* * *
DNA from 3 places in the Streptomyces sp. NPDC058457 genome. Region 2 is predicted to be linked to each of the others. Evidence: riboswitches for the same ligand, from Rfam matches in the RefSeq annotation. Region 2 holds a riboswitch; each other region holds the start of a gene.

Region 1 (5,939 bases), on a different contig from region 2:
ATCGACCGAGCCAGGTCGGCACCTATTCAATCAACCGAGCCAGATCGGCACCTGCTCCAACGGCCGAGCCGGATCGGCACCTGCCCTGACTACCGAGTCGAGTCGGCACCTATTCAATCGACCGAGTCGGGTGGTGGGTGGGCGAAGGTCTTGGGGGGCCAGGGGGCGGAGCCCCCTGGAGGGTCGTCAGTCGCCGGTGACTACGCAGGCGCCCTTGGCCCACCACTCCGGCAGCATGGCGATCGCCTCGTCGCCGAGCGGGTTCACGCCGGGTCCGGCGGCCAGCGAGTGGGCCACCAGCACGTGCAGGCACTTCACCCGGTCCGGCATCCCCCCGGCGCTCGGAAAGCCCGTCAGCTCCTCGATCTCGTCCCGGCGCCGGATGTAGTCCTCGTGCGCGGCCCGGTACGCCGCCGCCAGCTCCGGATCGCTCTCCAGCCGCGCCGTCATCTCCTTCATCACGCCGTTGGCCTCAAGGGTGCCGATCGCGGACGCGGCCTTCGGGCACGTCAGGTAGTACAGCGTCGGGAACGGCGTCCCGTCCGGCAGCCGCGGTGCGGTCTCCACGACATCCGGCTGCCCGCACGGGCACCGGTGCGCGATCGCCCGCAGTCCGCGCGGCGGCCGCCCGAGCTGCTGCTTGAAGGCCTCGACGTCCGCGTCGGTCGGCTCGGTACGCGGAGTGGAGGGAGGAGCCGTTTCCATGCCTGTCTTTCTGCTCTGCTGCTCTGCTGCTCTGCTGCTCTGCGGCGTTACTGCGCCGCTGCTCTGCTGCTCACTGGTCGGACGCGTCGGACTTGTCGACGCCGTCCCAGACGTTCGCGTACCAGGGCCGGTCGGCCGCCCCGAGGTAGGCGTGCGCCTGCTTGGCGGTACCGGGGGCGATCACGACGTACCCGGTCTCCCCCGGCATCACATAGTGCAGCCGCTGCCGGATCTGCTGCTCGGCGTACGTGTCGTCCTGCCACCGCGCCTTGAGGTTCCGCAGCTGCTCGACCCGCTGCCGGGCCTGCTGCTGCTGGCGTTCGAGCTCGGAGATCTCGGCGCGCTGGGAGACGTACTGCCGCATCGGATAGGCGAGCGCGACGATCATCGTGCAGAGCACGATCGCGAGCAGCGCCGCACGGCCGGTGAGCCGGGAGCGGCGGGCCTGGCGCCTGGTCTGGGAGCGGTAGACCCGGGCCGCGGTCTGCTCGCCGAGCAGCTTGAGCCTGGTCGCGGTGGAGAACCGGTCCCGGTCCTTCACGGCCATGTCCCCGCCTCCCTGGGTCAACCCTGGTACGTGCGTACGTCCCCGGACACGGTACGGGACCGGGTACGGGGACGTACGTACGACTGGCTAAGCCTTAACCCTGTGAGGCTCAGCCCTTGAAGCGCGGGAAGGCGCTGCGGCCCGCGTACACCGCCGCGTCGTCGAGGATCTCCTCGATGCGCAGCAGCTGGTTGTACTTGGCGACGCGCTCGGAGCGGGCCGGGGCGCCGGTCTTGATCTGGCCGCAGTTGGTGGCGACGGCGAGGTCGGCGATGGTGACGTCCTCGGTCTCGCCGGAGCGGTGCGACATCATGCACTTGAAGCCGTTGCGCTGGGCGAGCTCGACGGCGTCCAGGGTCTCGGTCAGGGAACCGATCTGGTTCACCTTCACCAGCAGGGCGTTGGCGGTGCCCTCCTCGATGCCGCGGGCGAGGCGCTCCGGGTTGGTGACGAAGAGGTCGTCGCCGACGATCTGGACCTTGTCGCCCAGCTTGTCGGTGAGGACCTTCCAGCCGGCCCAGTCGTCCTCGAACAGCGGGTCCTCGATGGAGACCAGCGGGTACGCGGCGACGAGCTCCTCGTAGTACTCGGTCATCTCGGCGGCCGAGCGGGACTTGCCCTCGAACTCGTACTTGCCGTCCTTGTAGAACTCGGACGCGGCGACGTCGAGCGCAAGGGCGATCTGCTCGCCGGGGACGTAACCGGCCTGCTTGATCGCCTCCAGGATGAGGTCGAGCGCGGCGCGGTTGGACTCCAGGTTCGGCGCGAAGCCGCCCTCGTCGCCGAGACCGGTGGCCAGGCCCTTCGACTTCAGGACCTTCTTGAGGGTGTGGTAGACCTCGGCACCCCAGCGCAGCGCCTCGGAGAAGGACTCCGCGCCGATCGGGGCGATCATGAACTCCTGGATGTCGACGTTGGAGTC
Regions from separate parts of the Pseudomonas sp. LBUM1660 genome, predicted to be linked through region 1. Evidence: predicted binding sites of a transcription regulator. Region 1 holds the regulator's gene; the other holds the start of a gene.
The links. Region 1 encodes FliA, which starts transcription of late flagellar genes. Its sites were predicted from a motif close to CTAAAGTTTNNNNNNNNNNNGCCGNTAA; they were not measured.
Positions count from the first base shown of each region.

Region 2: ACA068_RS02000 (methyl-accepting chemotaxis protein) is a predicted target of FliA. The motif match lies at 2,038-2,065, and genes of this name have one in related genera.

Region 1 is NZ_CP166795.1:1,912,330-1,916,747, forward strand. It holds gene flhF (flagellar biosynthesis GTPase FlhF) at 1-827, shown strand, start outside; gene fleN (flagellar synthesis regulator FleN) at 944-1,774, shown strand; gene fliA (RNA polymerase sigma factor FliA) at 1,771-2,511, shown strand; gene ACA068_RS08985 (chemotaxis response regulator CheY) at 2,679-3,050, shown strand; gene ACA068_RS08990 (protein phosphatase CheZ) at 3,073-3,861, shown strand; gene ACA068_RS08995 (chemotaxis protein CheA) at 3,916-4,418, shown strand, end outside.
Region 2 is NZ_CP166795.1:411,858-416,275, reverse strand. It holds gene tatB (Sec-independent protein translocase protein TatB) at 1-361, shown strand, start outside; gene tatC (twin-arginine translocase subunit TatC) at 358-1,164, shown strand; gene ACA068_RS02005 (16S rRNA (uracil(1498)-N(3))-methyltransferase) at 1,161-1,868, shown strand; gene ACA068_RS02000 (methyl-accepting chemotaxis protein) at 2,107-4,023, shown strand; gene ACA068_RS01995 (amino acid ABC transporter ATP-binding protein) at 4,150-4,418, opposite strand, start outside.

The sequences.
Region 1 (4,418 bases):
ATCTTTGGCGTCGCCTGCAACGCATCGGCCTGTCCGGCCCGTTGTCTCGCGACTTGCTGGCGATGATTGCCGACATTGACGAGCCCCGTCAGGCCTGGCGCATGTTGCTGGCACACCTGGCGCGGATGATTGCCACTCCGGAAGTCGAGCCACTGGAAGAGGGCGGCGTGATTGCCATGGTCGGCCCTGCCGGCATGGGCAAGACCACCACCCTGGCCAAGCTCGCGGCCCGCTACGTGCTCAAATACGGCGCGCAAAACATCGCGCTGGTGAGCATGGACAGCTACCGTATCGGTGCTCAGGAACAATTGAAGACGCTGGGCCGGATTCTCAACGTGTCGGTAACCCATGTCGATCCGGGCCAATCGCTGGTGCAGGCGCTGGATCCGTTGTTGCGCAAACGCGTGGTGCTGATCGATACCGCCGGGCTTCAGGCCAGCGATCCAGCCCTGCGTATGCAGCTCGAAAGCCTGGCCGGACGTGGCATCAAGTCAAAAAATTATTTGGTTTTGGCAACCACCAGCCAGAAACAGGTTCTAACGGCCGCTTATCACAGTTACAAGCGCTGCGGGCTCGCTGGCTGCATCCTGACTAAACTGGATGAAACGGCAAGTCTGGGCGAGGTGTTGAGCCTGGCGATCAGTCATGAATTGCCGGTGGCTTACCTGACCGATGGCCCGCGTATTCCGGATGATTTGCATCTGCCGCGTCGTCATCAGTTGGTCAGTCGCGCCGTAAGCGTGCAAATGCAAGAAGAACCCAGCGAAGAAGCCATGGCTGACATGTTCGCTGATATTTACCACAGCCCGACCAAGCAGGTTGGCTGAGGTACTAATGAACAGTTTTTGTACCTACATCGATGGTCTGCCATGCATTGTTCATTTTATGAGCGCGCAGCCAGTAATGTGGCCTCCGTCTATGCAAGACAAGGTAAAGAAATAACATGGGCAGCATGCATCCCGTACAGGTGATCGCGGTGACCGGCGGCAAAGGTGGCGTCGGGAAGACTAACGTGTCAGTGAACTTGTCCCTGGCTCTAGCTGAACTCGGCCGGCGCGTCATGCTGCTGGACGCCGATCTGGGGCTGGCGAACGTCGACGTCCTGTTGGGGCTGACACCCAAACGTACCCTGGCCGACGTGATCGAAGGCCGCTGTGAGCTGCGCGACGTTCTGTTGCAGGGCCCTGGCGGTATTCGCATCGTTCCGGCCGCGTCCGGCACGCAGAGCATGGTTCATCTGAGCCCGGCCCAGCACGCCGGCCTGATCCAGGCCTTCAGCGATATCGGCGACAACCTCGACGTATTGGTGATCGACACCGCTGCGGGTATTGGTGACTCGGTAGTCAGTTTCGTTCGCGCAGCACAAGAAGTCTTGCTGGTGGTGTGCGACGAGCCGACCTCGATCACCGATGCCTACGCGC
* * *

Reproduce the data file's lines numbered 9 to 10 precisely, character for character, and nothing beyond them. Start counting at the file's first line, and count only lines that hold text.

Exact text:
Region 2 is NZ_CP166795.1:411,858-416,275, reverse strand. It holds gene tatB (Sec-independent protein translocase protein TatB) at 1-361, shown strand, start outside; gene tatC (twin-arginine translocase subunit TatC) at 358-1,164, shown strand; gene ACA068_RS02005 (16S rRNA (uracil(1498)-N(3))-methyltransferase) at 1,161-1,868, shown strand; gene ACA068_RS02000 (methyl-accepting chemotaxis protein) at 2,107-4,023, shown strand; gene ACA068_RS01995 (amino acid ABC transporter ATP-binding protein) at 4,150-4,418, opposite strand, start outside.

The sequences.